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How to find a roommate if you’re older and needing to share costs

Q. I am in my mid-60s and married to a wonderful, much older man. I hope he lives forever! Being practical, I need to plan for my financial security. How do I go about finding a roommate to share housing expenses if I find myself living alone? I would like to stay in my same neighborhood if possible. Where do I begin? E.T.

Remember “The Golden Girls”? Who can forget Rose, Dorothy, Blanche and Sophia? This sitcom showcased four roommates sharing almost everything, drawing attention to what we today call senior housing. Few thought the Golden Girls model would morph into a trend of older adults seeking roommates or housemates. Although this trend is small, it is growing.

Selecting the right roommate requires some homework. Consider the following helpful checklist compiled by Agewise Colorado:

  • Check out references. Call them and ask about their experience with the candidates regarding their integrity, honesty, communication skills and cleanliness.

  • Determine if candidates are financially stable. Do they pass credit and background checks?

  • Check their names on the Internet and see if there are any red-flag warning signs.

  • Find out if the person is able to live independently, both physically and mentally?

  • Identify your deal breakers. Are pets ok? How about overnight guests and use of alcohol?

  • Does this person share your values? Are they considerate? Do they respect other people’s property? Is this person neat and tidy or does it not matter?

Although one’s motivation for a roommate may be financial, a second motivation and benefit are social. Living alone does not mean one is lonely. However, studies indicate that living alone is a predictor of loneliness that can lead to health issues such as depression, cardiovascular disease and cognitive decline. Furthermore, living with a roommate is having someone to share some of the chores and maintenance needs, particularly if that roommate is younger.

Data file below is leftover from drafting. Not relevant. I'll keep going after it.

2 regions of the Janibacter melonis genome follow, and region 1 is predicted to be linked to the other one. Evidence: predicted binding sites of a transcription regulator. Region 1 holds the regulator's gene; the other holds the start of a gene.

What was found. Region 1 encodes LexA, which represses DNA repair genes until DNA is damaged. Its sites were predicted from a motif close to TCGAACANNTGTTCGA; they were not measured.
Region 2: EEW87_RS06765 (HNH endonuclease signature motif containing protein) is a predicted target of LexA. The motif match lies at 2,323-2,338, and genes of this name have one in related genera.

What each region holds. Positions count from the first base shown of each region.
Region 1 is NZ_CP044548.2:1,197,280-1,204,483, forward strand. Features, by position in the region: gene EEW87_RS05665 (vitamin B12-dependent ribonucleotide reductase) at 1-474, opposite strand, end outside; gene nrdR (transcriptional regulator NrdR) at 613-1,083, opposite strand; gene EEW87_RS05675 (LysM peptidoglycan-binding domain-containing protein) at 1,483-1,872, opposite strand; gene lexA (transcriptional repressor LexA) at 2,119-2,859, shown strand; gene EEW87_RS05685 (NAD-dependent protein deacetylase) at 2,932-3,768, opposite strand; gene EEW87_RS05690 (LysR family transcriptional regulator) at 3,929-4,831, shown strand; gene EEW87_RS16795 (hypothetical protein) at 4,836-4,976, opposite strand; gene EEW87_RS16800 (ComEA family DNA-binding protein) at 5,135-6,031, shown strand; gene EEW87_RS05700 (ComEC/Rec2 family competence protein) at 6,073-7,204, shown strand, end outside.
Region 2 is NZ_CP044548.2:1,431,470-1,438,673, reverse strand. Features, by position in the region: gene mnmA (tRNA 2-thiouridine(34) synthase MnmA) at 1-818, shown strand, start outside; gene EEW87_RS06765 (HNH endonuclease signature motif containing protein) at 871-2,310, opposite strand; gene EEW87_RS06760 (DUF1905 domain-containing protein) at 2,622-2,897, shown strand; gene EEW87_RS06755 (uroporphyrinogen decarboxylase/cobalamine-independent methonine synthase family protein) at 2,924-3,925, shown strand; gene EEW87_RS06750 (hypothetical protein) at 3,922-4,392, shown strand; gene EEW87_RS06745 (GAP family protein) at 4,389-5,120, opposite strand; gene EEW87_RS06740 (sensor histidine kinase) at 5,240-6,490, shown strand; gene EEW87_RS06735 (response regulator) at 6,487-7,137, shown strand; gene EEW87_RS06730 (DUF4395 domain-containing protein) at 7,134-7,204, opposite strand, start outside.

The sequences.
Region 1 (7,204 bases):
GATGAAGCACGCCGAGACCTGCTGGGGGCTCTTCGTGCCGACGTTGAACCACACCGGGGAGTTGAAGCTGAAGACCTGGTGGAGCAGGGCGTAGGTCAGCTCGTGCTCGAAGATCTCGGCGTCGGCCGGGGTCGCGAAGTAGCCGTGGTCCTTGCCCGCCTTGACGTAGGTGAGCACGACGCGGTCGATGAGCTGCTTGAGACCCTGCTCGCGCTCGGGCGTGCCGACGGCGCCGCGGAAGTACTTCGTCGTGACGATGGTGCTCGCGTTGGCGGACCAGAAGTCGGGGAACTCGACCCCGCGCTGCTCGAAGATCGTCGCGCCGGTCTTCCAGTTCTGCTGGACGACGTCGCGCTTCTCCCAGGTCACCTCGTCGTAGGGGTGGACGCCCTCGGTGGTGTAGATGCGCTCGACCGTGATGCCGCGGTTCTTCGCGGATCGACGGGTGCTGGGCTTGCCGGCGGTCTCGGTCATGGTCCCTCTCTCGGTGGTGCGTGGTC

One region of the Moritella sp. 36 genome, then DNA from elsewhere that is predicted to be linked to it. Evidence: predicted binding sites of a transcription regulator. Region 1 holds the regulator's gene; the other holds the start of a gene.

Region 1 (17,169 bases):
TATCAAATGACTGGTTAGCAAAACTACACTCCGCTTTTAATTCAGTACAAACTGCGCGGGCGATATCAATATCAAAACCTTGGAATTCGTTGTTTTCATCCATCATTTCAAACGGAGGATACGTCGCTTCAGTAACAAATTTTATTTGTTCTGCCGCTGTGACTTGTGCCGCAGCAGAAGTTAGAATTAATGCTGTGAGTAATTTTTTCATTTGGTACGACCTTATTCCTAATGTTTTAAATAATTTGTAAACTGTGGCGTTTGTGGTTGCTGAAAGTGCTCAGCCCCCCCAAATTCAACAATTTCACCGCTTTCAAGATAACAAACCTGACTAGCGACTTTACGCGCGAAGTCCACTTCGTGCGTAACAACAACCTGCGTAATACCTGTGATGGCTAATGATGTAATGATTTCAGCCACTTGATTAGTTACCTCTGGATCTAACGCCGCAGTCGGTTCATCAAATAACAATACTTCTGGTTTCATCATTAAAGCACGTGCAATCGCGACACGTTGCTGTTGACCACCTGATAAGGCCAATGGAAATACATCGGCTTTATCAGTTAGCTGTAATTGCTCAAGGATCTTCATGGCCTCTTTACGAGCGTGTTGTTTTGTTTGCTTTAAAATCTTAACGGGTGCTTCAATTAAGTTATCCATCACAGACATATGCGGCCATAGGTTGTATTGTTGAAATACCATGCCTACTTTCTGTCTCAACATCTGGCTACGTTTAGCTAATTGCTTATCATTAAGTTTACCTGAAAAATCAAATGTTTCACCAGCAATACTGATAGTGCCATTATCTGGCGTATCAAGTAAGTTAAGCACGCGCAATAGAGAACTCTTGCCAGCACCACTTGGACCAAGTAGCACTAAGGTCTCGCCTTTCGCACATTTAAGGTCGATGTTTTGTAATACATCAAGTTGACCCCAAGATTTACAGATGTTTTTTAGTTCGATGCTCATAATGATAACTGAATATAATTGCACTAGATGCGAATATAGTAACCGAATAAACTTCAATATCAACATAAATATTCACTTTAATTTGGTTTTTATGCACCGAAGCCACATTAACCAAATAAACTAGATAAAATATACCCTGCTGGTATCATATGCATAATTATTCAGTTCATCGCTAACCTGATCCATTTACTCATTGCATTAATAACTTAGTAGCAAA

Here are a few resources:

Silvernest: Started seven years ago, this is a home-sharing service for older homeowners that matches them with roommates. Founder Wendi Burkhardt says that “older homeowners can make an estimated $12,000 to $18,000 annually renting out a room,” according to a Kiplinger story called “Moves to Make Now to Age in Place.” In addition to the pairing service, Silvernest offers tools in helping with living arrangements, background screening, setting up auto-rent payments and more. About 30 percent of their pairings are intergenerational. A fee is charged to housemates wanting a room. Silvernest is present in Los Angeles and several other communities in California. See .

Senior Homeshares: This is a national online housemate service specifically for older adults. The service matches individuals who have an extra room in their homes with other older adults typically on a fixed income and looking for safe affordable housing. Many of the roommates are empty-nesters, widows or widowers who may have a difficult time adjusting to living alone. Homeshares, a nonprofit organization, is free and welcomes donations. According to their website, Homeshares “helps you find companionship, live more safely and ease your finances.” See

ALA Shared Housing program: This program matches two or more unrelated people in Los Angeles to share a home in exchange for rent or services such as cleaning or cooking. The housing providers can be homeowners or renters with an average age of 75. Housing seekers may be retired, employed or students. Their average age is 65. The house seekers must be mentally, physically and financially self-sufficient. ALA is the intermediary that screens both providers and seekers. See

Intergenerational housing: One example is Nesterly, a marketplace that helps connect older adults host younger adult tenants in the extra space in their homes. They charge an upfront matching fee and a percent of the monthly lease. See In Orange County, Homeshare OC Program specifically matches college students with homeowners with a spare room to rent. All parties benefit as students pursue their educational goals while enriching the lives of older adults. See Also check with colleges and universities in your community for student housing requests.

National Shared Housing Resource Center. This is a network of independent nonprofit home-sharing programs across the United States, providing referrals to local agencies, programs and guidelines on finding a housemate. They offer a directory of programs with almost 20 in California including Ventura and Orange Counties.

On a more informal approach, use your network of book groups, garden clubs, churches and synagogues, senior centers, libraries and more to let folks know you are looking for a roommate. Networks continue to be a powerful resource.

Thank you, E.T., for your important and relevant question. Good luck in finding that right roommate when the time is right. As always, be safe and kind to yourself and others.

Helen Dennis is a nationally recognized leader on issues of aging and the new retirement with academic, corporate and nonprofit experience. Contact Helen with your questions and comments at Visit Helen at and follow her on


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